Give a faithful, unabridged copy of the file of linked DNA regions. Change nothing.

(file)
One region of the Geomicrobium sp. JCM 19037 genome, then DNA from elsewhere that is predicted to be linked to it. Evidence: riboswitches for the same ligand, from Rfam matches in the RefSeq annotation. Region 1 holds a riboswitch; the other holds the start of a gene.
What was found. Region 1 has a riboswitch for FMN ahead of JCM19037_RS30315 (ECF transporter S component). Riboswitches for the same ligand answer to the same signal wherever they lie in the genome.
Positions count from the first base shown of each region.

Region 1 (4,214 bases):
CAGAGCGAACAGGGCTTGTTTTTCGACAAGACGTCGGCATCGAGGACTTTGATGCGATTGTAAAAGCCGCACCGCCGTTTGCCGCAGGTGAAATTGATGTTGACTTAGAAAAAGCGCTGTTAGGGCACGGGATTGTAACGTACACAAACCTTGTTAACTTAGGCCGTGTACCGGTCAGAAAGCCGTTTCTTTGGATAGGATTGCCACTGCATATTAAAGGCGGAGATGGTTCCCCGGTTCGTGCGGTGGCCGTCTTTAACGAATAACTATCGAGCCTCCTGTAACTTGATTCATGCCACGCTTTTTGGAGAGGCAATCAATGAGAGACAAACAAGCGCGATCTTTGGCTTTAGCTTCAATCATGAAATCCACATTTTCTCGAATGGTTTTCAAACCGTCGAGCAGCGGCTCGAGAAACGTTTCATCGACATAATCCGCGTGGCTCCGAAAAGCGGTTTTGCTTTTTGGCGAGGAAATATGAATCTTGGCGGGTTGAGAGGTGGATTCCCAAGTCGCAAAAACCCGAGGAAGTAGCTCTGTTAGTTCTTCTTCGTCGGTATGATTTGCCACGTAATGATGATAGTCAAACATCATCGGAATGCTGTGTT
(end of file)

One region of the Geomicrobium sp. JCM 19037 genome, then DNA from elsewhere that is predicted to be linked to it. Evidence: riboswitches for the same ligand, from Rfam matches in the RefSeq annotation. Region 1 holds a riboswitch; the other holds the start of a gene.
What was found. Region 1 has a riboswitch for FMN ahead of JCM19037_RS30315 (ECF transporter S component). Riboswitches for the same ligand answer to the same signal wherever they lie in the genome.
Positions count from the first base shown of each region.

Region 1 (4,214 bases):
CAGAGCGAACAGGGCTTGTTTTTCGACAAGACGTCGGCATCGAGGACTTTGATGCGATTGTAAAAGCCGCACCGCCGTTTGCCGCAGGTGAAATTGATGTTGACTTAGAAAAAGCGCTGTTAGGGCACGGGATTGTAACGTACACAAACCTTGTTAACTTAGGCCGTGTACCGGTCAGAAAGCCGTTTCTTTGGATAGGATTGCCACTGCATATTAAAGGCGGAGATGGTTCCCCGGTTCGTGCGGTGGCCGTCTTTAACGAATAACTATCGAGCCTCCTGTAACTTGATTCATGCCACGCTTTTTGGAGAGGCAATCAATGAGAGACAAACAAGCGCGATCTTTGGCTTTAGCTTCAATCATGAAATCCACATTTTCTCGAATGGTTTTCAAACCGTCGAGCAGCGGCTCGAGAAACGTTTCATCGACATAATCCGCGTGGCTCCGAAAAGCGGTTTTGCTTTTTGGCGAGGAAATATGAATCTTGGCGGGTTGAGAGGTGGATTCCCAAGTCGCAAAAACCCGAGGAAGTAGCTCTGTTAGTTCTTCTTCGTCGGTATGATTTGCCACGTAATGATGATAGTCAAACATCATCGGAATGCTGTGTT